2015-2016 – A Celebration of the Montgomery Philharmonic’s 10th Anniversary Season

Finlandia, Opus 26 (1899, revised 1900) – Jean Sibelius (1865–1957)
One of Sibelius’ early tone poems was Finlandia. Originally intended to be the seventh movement of seven pieces forming a tableau depicting Finnish history, “Finland Awakens,” it was a covert protest against increasing censorship from the Russian empire. To avoid Russian censorship, Finlandia was performed under several names at first. It has been thought that the theme was originally a folk tune, but it is, in fact, Sibelius’ own work.
Eventually, the
Finlandia section of the tableau became so popular that Sibelius decided to re-work the piece as a stand-alone work. The Finlandia Hymn was not sung in Finland until opera singer Wäinö Sola wrote Finnish words for it in 1937. The words for the hymn section were re-written after Russian aggression against Finland in 1941 by Veirko Antero Koskenniemi, and that was when Finlandia started to become an important Finnish National Hymn. This second set of words is the text that has been used ever since. Because of this, Finlandia is one of the most recognizable melodies in classical music.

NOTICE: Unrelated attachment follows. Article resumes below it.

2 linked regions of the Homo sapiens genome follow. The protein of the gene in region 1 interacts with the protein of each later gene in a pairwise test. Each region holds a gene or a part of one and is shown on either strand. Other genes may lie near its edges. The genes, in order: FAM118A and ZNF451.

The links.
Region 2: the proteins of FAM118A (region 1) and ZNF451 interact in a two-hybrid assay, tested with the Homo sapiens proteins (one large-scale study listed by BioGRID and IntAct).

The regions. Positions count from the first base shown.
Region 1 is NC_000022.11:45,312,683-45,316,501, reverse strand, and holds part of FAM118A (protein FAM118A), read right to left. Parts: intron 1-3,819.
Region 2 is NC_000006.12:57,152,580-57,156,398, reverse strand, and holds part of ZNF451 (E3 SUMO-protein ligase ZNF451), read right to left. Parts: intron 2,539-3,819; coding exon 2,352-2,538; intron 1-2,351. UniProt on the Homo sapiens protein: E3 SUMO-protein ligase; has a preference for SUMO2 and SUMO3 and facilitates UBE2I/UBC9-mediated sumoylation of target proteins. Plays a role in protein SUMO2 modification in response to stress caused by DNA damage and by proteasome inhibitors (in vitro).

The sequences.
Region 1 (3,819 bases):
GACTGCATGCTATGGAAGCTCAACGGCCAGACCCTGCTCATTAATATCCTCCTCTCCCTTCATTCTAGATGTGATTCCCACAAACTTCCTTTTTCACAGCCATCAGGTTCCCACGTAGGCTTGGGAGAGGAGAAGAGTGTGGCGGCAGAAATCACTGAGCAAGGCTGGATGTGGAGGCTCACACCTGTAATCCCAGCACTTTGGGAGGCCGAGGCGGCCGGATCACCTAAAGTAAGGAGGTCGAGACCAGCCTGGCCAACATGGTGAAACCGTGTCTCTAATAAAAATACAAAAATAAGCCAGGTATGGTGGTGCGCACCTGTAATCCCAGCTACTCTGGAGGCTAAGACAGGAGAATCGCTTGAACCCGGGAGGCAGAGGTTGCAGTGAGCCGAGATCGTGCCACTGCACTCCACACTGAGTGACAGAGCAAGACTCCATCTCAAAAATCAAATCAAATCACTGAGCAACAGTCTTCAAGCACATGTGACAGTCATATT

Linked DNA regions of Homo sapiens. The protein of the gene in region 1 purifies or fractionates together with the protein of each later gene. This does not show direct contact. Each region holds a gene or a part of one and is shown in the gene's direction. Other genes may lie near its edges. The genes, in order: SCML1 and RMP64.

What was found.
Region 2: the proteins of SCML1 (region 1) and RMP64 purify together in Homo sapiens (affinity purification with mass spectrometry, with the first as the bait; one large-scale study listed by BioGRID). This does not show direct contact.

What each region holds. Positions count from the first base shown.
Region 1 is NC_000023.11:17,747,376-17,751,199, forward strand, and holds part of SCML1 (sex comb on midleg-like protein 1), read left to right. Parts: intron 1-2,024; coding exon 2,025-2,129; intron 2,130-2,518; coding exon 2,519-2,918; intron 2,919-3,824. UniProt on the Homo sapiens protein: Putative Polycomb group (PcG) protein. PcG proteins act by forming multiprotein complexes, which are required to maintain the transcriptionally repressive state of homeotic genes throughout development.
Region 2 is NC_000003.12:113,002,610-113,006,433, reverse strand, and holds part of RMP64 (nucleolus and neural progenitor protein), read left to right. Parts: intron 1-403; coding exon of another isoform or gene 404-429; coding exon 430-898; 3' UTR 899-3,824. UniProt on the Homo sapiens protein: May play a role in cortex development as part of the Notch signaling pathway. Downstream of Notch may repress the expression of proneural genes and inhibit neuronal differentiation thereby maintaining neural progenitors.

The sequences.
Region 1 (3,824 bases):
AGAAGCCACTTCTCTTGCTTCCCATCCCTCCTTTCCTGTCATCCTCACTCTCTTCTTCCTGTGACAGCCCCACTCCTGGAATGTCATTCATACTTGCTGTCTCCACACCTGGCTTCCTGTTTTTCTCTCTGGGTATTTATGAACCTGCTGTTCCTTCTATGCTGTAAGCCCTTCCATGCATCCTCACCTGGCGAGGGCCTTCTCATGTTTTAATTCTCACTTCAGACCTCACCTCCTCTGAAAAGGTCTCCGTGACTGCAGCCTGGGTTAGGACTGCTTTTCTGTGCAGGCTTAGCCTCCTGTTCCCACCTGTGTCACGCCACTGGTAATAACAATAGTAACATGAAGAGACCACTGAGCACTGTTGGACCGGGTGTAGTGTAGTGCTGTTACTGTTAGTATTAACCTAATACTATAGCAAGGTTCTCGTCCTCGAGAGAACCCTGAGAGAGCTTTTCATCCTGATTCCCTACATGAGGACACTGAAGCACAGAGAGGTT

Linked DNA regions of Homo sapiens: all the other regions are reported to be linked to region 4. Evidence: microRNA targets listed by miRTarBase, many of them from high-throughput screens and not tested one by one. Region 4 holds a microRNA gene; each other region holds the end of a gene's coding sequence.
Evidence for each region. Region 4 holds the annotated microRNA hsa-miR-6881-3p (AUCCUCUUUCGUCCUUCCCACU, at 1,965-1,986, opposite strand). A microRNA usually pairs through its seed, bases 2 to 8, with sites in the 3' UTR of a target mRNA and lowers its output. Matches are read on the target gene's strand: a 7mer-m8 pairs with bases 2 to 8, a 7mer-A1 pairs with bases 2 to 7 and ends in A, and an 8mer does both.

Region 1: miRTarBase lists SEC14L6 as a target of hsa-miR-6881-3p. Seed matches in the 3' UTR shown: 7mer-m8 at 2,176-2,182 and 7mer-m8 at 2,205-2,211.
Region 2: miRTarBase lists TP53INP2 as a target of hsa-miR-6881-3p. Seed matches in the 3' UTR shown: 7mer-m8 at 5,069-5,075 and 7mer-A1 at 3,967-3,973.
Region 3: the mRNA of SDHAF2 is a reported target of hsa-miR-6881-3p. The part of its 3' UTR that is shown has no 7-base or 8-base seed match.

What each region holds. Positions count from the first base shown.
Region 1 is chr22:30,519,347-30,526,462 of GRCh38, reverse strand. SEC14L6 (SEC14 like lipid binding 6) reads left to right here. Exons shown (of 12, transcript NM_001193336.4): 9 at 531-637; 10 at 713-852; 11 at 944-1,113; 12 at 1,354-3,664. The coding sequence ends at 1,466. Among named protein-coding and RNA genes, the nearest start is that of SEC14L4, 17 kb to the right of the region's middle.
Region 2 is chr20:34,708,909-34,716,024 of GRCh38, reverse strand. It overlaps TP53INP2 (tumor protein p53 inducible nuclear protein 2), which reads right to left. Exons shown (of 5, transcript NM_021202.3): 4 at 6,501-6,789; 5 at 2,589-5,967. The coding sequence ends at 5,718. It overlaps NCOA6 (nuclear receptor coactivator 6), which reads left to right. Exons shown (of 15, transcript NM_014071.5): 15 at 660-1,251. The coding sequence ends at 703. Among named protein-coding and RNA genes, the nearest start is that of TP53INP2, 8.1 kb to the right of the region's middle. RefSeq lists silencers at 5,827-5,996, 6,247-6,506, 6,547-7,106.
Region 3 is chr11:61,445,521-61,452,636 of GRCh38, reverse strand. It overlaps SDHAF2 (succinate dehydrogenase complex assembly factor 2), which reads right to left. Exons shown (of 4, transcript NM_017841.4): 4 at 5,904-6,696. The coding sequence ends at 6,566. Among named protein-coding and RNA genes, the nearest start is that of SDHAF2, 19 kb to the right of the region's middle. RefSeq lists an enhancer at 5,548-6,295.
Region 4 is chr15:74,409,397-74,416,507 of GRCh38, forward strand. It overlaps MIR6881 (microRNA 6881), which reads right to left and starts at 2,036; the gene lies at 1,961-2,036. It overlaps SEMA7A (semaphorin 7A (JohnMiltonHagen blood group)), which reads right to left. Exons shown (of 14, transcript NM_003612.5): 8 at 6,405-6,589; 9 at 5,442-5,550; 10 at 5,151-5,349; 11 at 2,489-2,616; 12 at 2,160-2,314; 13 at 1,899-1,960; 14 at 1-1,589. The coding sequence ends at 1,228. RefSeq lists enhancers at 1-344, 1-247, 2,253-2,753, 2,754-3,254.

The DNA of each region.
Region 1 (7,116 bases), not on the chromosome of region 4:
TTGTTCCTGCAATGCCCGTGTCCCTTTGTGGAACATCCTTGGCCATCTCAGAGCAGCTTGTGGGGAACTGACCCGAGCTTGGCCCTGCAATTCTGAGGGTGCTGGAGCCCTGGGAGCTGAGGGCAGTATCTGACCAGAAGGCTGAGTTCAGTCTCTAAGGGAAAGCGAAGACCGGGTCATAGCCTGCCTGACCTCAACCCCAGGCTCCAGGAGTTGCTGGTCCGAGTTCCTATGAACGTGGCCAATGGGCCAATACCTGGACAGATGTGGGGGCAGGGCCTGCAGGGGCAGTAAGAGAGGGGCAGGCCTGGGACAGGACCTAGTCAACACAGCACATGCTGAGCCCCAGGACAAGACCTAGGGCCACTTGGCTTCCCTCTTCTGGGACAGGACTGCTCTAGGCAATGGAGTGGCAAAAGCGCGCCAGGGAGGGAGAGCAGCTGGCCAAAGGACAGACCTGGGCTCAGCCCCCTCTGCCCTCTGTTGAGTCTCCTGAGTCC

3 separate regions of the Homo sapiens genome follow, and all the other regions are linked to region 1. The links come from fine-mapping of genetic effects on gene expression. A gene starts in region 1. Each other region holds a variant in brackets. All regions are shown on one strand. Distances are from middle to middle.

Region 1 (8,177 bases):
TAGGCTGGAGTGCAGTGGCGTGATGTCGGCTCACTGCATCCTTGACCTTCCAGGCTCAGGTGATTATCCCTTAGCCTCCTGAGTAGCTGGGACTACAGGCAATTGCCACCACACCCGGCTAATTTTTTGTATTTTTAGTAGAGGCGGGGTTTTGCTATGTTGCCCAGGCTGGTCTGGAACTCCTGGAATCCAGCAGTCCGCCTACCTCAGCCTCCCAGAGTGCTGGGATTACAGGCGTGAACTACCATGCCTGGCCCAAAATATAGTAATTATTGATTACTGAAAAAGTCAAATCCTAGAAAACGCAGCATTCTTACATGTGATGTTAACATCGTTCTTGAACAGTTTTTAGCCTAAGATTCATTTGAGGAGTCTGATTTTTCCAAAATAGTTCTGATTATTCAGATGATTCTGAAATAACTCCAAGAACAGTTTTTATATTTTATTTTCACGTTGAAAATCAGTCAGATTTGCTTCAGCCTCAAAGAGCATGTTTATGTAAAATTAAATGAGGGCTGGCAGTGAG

Instrumentation 2 flutes, 2 oboes, 2 clarinets in Bb, 2 bassoons, 4 horns, 3 trumpets, 3 trombones, tuba, timpani, bass drum, cymbals, triangle, strings